MARKET LEADER: Bargara's unit market is the strongest performer.
MARKET LEADER: Bargara's unit market is the strongest performer. Paul Beutel

Bundy top property performer over past 25 years

THE beachside suburb of Bargara is surging ahead, with growth in median apartment prices outstripping regions further to our south.

The news comes after the release of a joint study by Aussie Homes Loans and CoreLogic, which analysed data from the past 25 years.

The report, 25 Years of Housing Trends, found the median unit price in Bargara in the early 1990s sat at $82,750.

Fast-forward to now and that figure has jumped to a median of $415,000, representing a growth of 6.7 per cent annually.

Bargara's growth was closely followed by Gooburrum, which lifted its median house price from $91,000 to $427,000, or 6.4 per cent annually.

These performances compare with Brisbane's average house and unit increases of 5.9 per cent and 4.5 per cent respectively.

The landmark report, which lists the top 20 suburbs in the Wide Bay-Burnett region for value growth, puts the Bundaberg region well ahead of the Fraser Coast and Gympie housing markets, with seven mentions in the top 10.

Aussie Home Loans CEO James Symond said the report showed housing to be a bankable market, if you could afford it.

"Our report clearly shows that housing continues to grow as Australia's largest asset class,” he said.

"Queensland's average owner-occupier loan size has increased approximately in line with property values, with the typical loan size now $341,700 or 6.1 per cent per annum higher since 1993.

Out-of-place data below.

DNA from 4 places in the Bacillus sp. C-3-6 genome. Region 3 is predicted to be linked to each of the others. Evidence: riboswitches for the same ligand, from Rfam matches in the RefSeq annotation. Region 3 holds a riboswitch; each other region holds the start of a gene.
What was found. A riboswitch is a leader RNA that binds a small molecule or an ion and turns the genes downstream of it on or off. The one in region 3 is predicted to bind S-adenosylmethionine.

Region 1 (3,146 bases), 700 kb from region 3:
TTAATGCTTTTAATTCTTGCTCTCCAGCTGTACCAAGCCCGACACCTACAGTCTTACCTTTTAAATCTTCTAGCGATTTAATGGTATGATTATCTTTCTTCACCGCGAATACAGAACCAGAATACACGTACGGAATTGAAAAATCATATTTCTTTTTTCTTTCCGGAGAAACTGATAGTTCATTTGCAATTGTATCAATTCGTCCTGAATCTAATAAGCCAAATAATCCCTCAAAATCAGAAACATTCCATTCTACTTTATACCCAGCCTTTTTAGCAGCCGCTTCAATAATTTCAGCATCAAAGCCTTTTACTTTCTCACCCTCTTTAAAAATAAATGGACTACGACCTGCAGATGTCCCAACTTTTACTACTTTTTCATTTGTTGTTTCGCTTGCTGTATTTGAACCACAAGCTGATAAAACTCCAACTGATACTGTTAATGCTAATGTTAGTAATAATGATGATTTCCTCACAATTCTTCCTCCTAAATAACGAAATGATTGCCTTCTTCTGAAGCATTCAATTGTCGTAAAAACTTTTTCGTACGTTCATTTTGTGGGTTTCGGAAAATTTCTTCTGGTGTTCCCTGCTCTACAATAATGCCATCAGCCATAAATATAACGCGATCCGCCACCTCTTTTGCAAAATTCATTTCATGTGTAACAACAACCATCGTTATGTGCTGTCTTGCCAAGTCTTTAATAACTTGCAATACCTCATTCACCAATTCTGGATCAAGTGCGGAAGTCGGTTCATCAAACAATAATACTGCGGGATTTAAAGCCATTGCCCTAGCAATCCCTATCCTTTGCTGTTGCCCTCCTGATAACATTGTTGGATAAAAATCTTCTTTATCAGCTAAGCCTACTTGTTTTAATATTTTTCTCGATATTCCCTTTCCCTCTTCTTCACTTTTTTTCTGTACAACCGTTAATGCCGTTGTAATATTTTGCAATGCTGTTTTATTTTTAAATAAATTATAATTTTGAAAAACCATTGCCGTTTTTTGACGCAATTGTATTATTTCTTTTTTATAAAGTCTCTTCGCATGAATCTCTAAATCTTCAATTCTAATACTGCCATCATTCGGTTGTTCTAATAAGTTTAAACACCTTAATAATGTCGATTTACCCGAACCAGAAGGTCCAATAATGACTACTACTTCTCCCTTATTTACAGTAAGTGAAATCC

"With average mortgage rates currently close to their record low levels of the 1960s, loan serviceability levels have improved but housing affordability remains a major challenge.”

Mr Symond also pointed to a discrepancy in household income and property prices.

"Household incomes haven't kept pace with rising property prices. This is demonstrated by Queensland's shrinking first home buyer numbers from 22.2 per cent in 1993 to 18.3 per cent in 2018, while investors have taken a bigger slice of the pie, up from 28.7 per cent to 34.2 per cent over the same period,” he said.

"The last 25 years has seen five property cycles and we expect the pattern of cyclic growth to continue. Suburbs where population and jobs growth continues apace are expected to dominate the top performers over the next 25 years.”

The report also found if home values increased at the same annual rate as they have over the past 25 years, there will be a median dwelling value nationally of $2.9 million by the year 2043.



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